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From a retail brand perspective, the local manufacturing industry has not yet reached that level wherein it can offer entry level products at low price points which some added value. Generic products now are often seen as not to have any added value for the consumer since there is no face which represents the product. The lack of investment and development in the small/micro scale manufacturing has resulted in limited offerings at higher prices hence is only used to fill in orders for smaller quantities. The limited offering has resulted in the retail brands looking for other sources which can supply the unending demand of the market for something new. There is also the issue of cash advances. Most micro scale manufacturers do not have the capital to fund the purchase orders, so however good the team is, with no funding the order cannot proceed. This is why small and micro scale manufacturers turned to cash advances, offering their purchase orders as collateral for funding. The problem here is that as the margins are slimmed down, any unforeseen personal expenses can easily jeopardize the manufacturing process/schedule. This has happened many times as cash advances have been made with the orders being delivered late often resulting in cancellation or disenfranchisement on the side of the buyer (retail brand). Thus dealing with the small and micro scale manufacturers became a bigger risk than dealing with a funded manufacturing facility abroad.

The problem grows as there is less interest in developing the local small/micro scale manufacturing industry for entry level products. It is too much work for the small returns. Although my elders would say otherwise, the risk involved in investing in setting up a production line is still high here in the Philippines. It is harder for local companies to comply as compared to economic-zone multinationals who enjoy many perks while being backed by a stable parent company. The local manufacturing industry also has to cut on labor costs and scrimp on materials just to be able to compete with imported items in terms of pricing on the entry level market. This diminishes the product both on the value side and price side because even with the cost cutting, the product still cannot match imported ones in terms of style and appeal (build quality is different though). This is where I think local can still shine though, the build quality of our entry level products are better but often undermined by the low cost materials used in order to compete still.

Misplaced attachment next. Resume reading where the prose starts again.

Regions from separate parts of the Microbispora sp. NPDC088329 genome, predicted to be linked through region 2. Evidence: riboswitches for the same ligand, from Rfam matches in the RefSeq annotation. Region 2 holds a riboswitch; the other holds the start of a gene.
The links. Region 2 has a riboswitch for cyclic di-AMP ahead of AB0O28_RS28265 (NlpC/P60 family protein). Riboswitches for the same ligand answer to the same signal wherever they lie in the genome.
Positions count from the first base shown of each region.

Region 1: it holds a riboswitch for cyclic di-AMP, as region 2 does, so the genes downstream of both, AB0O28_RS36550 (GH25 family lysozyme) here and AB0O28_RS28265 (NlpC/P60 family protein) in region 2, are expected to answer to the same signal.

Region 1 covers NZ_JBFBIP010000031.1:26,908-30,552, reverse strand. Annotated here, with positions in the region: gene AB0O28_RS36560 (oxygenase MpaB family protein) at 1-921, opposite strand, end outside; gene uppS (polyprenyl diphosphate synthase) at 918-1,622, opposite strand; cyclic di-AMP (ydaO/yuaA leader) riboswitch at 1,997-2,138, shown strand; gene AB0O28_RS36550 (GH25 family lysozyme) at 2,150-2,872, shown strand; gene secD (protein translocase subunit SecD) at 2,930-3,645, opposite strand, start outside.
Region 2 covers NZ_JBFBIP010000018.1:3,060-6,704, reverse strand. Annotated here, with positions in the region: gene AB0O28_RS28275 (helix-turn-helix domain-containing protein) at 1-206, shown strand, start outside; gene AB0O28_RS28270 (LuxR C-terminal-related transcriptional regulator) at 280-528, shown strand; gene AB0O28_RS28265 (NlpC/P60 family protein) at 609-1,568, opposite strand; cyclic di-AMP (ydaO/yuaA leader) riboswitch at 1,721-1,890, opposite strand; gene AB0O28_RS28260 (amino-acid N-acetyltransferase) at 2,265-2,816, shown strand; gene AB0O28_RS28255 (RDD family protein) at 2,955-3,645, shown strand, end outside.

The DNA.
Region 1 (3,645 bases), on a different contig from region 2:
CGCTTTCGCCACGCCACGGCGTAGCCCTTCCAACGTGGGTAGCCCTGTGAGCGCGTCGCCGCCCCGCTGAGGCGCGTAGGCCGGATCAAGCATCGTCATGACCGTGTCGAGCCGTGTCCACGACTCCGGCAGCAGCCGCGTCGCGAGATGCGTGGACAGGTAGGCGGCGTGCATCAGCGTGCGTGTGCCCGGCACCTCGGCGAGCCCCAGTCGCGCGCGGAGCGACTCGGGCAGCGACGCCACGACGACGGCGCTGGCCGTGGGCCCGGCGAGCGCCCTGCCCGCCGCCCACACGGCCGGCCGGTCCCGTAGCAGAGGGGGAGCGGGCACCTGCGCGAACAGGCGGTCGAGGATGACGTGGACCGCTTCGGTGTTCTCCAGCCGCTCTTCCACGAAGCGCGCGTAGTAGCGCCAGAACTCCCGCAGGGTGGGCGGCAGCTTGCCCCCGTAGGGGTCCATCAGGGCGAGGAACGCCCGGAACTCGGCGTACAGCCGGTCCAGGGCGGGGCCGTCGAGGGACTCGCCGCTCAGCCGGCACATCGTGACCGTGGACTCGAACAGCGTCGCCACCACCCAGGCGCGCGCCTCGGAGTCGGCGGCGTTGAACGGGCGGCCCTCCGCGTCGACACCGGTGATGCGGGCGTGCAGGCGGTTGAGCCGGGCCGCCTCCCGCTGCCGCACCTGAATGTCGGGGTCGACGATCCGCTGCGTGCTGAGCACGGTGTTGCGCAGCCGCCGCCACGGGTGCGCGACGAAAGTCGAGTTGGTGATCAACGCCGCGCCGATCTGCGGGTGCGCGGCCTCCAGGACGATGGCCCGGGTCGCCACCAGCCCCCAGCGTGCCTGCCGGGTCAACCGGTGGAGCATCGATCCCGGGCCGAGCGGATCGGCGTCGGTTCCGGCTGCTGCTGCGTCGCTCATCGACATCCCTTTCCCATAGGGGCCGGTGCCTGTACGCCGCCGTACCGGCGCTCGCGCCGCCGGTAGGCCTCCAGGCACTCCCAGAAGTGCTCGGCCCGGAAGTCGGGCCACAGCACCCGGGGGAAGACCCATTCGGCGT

Challenges and Opportunities

So in summary, the small/micro scale industries failed to develop their core competency during the mercantile years of the Philippines when the industry was heavily shielded by the Marcos Administration from foreign imports. This has led to the inability to supply the retail brands with the high volumes and styling required of them. The culture of cash advances to fund purchase orders became the norm and has turned off buyers from funding the small scale manufacturers. This became favorable for foreign based manufacturers as they needed a demand to supply to without even asking for cash advances to start the manufacturing process. So the local industry is operating with limited materials and skills, all of which date back to the old days where shoe making is a labor intensive process.

Smaller local brands and manufacturers limped on for the next decade, surviving on local demand without truly expanding (of course there are success stories as well, but in general a lot of small and micro manufacturers are suffering). Big local brands produce part of their inventory locally but majority is still imported. But new brands have started to come out as well, trying to fight for and revive the industry through each’s individual effort. Strong players started emerging, taking advantage of the current business trends occurring in the industry.

There has been a trend towards supporting local for the past 5-6 years which has given opportunity to revive the glory days which is now being capitalized by the smaller players in the industry. An opportunity which I hope, will not go to waste when the market opens up especially since ASEAN economic policies are already in effect this year. The spirit of Marikina lives on and it is up to us to learn from past mistakes in order not to repeat them.

*I will be talking about the trends and current concerns in the industry in the next “perspective” entry which will be out in a couple of weeks. I would like to apologize in advance if I have misinterpreted some events and would appreciate more information so please do not hesitate to contact me. I am basing these writings on what I have experienced through the years that I have been in the industry growing up with owners of small/micro scale manufacturing operations.*